across the bridge…
Since living in London, I’ve only heard stories about how much East London has ben gentrifying. I’m talking hipster coffee shops, crazy rent rates and lots of high-end boutique shopping. One of my friends and her husband recently bought a flat in an area that is becoming more gentrified and in the short period they’ve been there, there has already been some subtle changes. Now, this can be debated as a good or bad thing, but walking around Brooklyn and Harlem were quite an experience for me. I visited Harlem when I was staying the first half of my trip in Manhattan, and it didn’t seem as if it lost touch with the greater part of the city. Actually, I felt as if there were strong roots still there that helped contextualize how dynamic America really is.
Brooklyn was no exception, especially these three Brooklyn boroughs, to this new age city framework. When I first was in NYC, it was a place that not too many people ventured out to besides the parts closest to the bridge near Manhattan. But since visiting three different Boroughs of the island, I was amazed by how Brooklyn has become a hub for creatives, young professionals and a community based around local making, doing and growing. By far the highlight of the trip was my time spent there with its low-key nightlife, the endless eateries and ability to uphold its artistic/cultural elements.
We grabbed a Lift carpool and started our way across the bridge to one of the Brooklyn boroughs. Before we made it even a 100 yards, our left driver pulled over and picked someone up. Surprisingly enough, the four of us ended up having a conversation (myself, the new Lyft passenger, the driver and Kristabel). The Australian passenger told us about his experience moving to NYC and broader reason as to why he moved to Brooklyn. Given he comes from an advertising and corporate background, he loved the expressional freedom and the laid back vibes of Brooklyn… and the coffee!
Williamsburg was quintessentially “Brooklyn” from what I assumed the island would be like. I was slightly overwhelmed by the garbage strewn sidewalks and the very industrial vibes, but had divorced those impressions when the neighborhood grew on me. Shops and boutiques of local artisans lined the streets and cul-de-sacs had brunch spots with park views. It was a proper neighborhood in the energetic city that could feel so cold and full of concrete.
ONE BEDFORD One morning we ate at One Bedford that sat on the edge of a busy street across from a park and a few cafes. It was amusing to people watch as they felt more more productive rather than taking a day of leisure. The place was swarming with locals, food was delicate and the coffee strong. Perfect place if you’re looking for classic brunch dishes!
EAST RIVER PARK I wanted a skyline view and photograph and so we made our way to the East River Park. Being spoilt by the lush green spaces in London, I wasn’t too fond of the park, but it goes to show that parks were not really part of the daily grind there like it is for Europeans. The view was incredible though as were the dogs roaming the dog park too! The park usually hosts festivals, so be sure to look it up!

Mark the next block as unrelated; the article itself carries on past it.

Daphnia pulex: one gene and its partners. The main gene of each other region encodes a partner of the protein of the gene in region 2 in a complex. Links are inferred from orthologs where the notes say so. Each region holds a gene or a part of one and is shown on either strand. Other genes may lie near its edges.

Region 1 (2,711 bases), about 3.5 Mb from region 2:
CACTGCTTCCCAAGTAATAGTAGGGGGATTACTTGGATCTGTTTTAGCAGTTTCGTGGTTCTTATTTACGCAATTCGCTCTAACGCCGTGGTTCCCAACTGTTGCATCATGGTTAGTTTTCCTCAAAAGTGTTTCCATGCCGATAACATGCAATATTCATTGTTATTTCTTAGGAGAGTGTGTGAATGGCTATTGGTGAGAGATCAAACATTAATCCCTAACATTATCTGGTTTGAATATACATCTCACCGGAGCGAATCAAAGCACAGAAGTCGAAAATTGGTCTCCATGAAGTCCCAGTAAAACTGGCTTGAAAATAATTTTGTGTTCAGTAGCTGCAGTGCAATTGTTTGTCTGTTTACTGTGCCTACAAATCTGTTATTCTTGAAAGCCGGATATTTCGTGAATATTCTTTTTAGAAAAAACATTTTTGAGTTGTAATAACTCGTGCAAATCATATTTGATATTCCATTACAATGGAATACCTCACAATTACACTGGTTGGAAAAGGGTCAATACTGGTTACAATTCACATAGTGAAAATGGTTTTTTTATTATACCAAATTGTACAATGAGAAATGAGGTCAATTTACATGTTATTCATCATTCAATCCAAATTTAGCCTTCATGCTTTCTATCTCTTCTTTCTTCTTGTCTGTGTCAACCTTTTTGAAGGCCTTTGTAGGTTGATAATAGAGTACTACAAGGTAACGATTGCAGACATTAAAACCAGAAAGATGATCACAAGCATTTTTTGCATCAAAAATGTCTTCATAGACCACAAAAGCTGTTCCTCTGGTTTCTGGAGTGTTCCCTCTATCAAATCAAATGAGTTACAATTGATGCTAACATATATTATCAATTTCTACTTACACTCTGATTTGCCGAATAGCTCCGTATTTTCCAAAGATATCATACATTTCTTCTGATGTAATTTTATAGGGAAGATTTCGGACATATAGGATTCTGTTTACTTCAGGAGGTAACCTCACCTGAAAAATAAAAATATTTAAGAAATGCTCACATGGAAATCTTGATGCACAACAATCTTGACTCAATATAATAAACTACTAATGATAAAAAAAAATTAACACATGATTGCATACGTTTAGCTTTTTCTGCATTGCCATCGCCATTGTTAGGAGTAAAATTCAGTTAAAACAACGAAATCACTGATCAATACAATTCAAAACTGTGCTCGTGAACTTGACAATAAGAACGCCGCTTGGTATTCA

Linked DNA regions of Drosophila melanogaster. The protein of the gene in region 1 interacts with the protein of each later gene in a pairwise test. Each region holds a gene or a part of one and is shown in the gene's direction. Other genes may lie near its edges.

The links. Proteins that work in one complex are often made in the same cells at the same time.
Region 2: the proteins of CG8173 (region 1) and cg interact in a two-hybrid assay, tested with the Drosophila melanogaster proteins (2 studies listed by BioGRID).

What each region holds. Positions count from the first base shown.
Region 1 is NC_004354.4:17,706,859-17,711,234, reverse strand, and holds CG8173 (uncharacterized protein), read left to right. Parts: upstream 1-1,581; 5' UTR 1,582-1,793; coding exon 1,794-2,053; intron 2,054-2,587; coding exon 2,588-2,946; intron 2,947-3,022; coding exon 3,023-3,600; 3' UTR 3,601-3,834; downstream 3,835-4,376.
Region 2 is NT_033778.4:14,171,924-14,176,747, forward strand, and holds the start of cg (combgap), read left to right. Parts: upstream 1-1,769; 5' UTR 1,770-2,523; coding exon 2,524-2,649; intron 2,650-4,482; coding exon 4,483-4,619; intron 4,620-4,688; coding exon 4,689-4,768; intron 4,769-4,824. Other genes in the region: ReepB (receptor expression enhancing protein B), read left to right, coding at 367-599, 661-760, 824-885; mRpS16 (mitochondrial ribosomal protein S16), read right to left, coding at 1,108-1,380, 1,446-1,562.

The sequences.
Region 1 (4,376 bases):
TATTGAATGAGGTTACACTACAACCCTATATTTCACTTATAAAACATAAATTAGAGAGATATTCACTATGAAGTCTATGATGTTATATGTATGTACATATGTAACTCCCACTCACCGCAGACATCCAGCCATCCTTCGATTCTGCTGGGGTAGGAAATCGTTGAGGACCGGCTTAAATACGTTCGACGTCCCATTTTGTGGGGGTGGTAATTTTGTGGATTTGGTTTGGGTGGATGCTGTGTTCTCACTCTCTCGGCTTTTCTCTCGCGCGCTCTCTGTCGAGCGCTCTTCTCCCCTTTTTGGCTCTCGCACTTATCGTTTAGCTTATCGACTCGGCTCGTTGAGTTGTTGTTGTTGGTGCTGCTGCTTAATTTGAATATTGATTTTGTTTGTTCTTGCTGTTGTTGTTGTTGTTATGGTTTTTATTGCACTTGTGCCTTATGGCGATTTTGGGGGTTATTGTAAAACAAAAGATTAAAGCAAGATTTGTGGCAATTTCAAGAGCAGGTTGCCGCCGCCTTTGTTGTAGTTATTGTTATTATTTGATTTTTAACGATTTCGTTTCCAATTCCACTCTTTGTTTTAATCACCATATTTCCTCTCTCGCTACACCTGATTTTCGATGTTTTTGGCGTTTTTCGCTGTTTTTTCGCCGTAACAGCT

BOUTIQUES Bedford Avenue and its arteries is home to a lot of wonderful boutiques run and produced by local artisans. It gave me a reason to purchase some lovely bits like perfume, candles and delicate jewelry-but mostly it made me so excited to see a sense of community in a world where political upheaval is passive aggressively making its way. Some of my favorites, as you may have seen on Instagram and stories are Catbird, Book Thug Nation, Antoinette Vintage, Artists & Fleas and Sprout.
FOOD & DRINKS This is just a list of places that made me really happy: Vanessa’s for dumplings (we went twice in less than 12 hours), Barcade (bar + arcade), Five Leaves (brunch), Roebling Tea Room (dinner) and Bakeri (coffee).
One of my favorite Brooklyn boroughs I think of all the places we visited in Brooklyn (we did explore just a bit outside these three boroughs), I would say Dumbo was the place I would love to live. It felt aesthetically closest to London, things seemed new and the views were amazing! After a morning visiting the West Elm Headquarters, we grabbed lunch at Shake Shack, which had views of the two bridges! I felt very American eating my burger. We then visited the Brooklyn Bridge Park, wished we lived in NYC and meandered around the parks where Jane’s Carousel is-and it reminded me so much of Paris!
Things you might want to do, that I didn’t have much time for, is walk across the Brooklyn Bridge! It’s exhilarating to see people using it as a daily commute and makes for gorgeous photo opportunities of the skyline.
One of the most unique Brooklyn boroughs! I unfortunately had suck limited time in Greenpoint because meetings were being packed in and it was like my last few days. We ended up staying there the last two nights of our trip and it was such a treat. It is where former Williamsburg frolicking couples move to start their family life. It may seem quieter, but it’s very well connected to the rest of the city and a straight, quick train to the centre of Manhattan. We ended up staying at The Box House Hotel for a night and the Franklin Guesthouse. They were apartment-style, spacious rooms that would be great for families-or if you’re looking for a bit more space during your NYC stays.
Have you been to any of these Brooklyn boroughs?